Thanks so much y'all! I had thought that it might even be the sword of his great grandfather, Lt. Col Henry White who served in the Revolutionary War as first a 1st Lt in a S.C. Unit in the Continental Army, then as a Lt. Col. in the S.C. militia (his was a mounted unit). Interesting to note that in an article about a Rev War battle, the Battle of Mudlick I think it was, it said Col. White shot one of the "green coated" British cavalry officers from his saddle, killing him. That would be one of Banister Tarleton's men ("Tarleton's Raiders" and also known as "Bloody Tarleton.). It brings to mind the nasty cav officer in "Patriot", which depicted he and his men as wearing green on their uniforms.

    Anyway, thanks for the info an all.
    Dave
    What do I know of cultured ways, the gilt, the craft and the lie?
    I, who was born in a naked land and bred in the open sky.
    The subtle tongue, the sophist guile, they fail when the broadswords sing;
    Rush in and die dogs--I was a man before I was a king!
    ---From The Road of Kings

  16. #16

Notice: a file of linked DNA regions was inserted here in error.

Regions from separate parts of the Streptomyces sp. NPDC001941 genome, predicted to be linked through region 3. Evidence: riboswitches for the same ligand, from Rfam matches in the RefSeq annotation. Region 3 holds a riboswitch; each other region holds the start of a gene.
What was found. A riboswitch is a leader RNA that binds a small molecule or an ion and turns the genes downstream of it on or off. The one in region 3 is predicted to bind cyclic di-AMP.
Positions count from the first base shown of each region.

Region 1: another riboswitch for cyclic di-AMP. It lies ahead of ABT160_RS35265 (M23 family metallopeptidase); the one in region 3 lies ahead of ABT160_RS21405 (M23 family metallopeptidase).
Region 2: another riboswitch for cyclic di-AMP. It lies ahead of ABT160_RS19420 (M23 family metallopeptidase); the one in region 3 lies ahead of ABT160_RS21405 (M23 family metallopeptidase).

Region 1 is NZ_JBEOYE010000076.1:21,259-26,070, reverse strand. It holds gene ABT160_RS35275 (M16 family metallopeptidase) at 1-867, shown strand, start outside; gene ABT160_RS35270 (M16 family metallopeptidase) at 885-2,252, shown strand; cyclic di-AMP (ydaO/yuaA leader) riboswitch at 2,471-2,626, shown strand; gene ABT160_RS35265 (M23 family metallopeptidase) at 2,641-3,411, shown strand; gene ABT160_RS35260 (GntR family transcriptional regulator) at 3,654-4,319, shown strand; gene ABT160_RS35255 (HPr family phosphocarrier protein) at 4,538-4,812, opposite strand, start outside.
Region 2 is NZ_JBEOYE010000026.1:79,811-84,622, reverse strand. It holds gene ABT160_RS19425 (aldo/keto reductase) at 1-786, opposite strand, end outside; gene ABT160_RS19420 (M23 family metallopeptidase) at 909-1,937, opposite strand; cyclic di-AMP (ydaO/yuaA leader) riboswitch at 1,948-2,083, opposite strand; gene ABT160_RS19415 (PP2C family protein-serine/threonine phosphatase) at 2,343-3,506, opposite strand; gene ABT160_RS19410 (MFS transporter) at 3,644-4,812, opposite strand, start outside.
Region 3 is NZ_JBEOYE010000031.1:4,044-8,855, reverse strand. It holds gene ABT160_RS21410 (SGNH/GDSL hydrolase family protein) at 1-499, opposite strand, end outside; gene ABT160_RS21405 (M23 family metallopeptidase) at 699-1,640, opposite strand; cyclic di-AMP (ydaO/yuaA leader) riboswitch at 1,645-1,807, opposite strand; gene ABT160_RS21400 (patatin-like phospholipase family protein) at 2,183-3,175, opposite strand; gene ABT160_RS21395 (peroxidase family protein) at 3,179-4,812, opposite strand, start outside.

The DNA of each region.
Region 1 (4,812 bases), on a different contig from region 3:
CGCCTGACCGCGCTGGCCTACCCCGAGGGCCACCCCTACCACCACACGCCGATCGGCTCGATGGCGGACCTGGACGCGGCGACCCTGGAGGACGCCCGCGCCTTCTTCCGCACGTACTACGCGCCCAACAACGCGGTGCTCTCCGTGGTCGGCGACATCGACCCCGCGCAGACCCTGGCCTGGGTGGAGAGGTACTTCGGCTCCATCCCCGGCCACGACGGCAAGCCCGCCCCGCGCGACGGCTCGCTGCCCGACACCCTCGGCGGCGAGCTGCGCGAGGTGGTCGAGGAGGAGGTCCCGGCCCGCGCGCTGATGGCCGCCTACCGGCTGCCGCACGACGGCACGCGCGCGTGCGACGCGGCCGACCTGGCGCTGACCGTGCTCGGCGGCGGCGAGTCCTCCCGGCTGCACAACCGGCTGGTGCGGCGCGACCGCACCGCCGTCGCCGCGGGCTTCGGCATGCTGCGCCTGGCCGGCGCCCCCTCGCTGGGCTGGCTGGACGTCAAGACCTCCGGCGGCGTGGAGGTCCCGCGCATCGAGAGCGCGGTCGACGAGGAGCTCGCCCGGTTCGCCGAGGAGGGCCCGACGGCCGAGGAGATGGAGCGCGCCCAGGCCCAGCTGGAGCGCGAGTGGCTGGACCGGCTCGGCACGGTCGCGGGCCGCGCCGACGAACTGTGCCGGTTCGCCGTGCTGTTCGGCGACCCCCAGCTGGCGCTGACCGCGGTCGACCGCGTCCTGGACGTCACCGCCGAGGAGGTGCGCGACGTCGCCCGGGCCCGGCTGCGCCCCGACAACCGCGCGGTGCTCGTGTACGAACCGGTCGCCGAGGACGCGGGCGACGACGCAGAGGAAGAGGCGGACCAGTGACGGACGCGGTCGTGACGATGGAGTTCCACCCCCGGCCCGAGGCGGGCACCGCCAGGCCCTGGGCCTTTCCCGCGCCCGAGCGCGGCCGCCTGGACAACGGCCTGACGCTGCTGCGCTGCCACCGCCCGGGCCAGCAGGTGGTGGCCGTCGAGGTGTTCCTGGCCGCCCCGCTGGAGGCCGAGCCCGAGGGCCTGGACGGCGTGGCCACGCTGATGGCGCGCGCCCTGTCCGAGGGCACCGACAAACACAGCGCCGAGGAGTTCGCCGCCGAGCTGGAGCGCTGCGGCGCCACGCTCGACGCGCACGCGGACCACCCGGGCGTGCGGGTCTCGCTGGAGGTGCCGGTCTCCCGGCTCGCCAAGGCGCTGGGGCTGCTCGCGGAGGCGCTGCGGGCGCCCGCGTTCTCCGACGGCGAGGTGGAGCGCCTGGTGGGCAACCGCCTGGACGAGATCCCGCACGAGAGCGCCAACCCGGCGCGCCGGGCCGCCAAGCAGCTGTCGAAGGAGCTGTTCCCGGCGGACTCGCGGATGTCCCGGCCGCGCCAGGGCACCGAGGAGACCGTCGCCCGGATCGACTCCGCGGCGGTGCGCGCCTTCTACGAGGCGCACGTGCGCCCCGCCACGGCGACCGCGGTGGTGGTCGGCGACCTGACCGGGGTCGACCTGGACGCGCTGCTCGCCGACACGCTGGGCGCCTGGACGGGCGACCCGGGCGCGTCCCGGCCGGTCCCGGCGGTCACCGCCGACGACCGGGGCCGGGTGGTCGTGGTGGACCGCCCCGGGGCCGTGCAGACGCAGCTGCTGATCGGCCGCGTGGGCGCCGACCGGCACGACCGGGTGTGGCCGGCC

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    I had third generation ancestors migrating to the Fairfield/Orangeburg area of SC from Virginia in the early 1700s. Their great grandparents were fairly prosperous in Virginia by the 1660s. Later generations followed Boone through Kentucky to Missouri. Daniel Morgan (Cowpens) and his family are in my woodpile of ancestry and some of my paternal surname show up in SC rosters during the revolution. Farmers, teachers, preachers and politicians.

    Cheers

    Hotspur; keep an eye out for the old crescent hat plates
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  17. #17
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    That is interesting how our people migrated to make this nation. My Whites came from England to Va, then down to S.C. where many migrated to many other states. My gr gr grandfather was killed in in the War for southern Independence so his wife remarried and they all went to Texas. His son came back to S.C. and became a preacher and wound up in Alabama in the 1920s or so and thus I grew up in Alabama. America! There can be only one!!!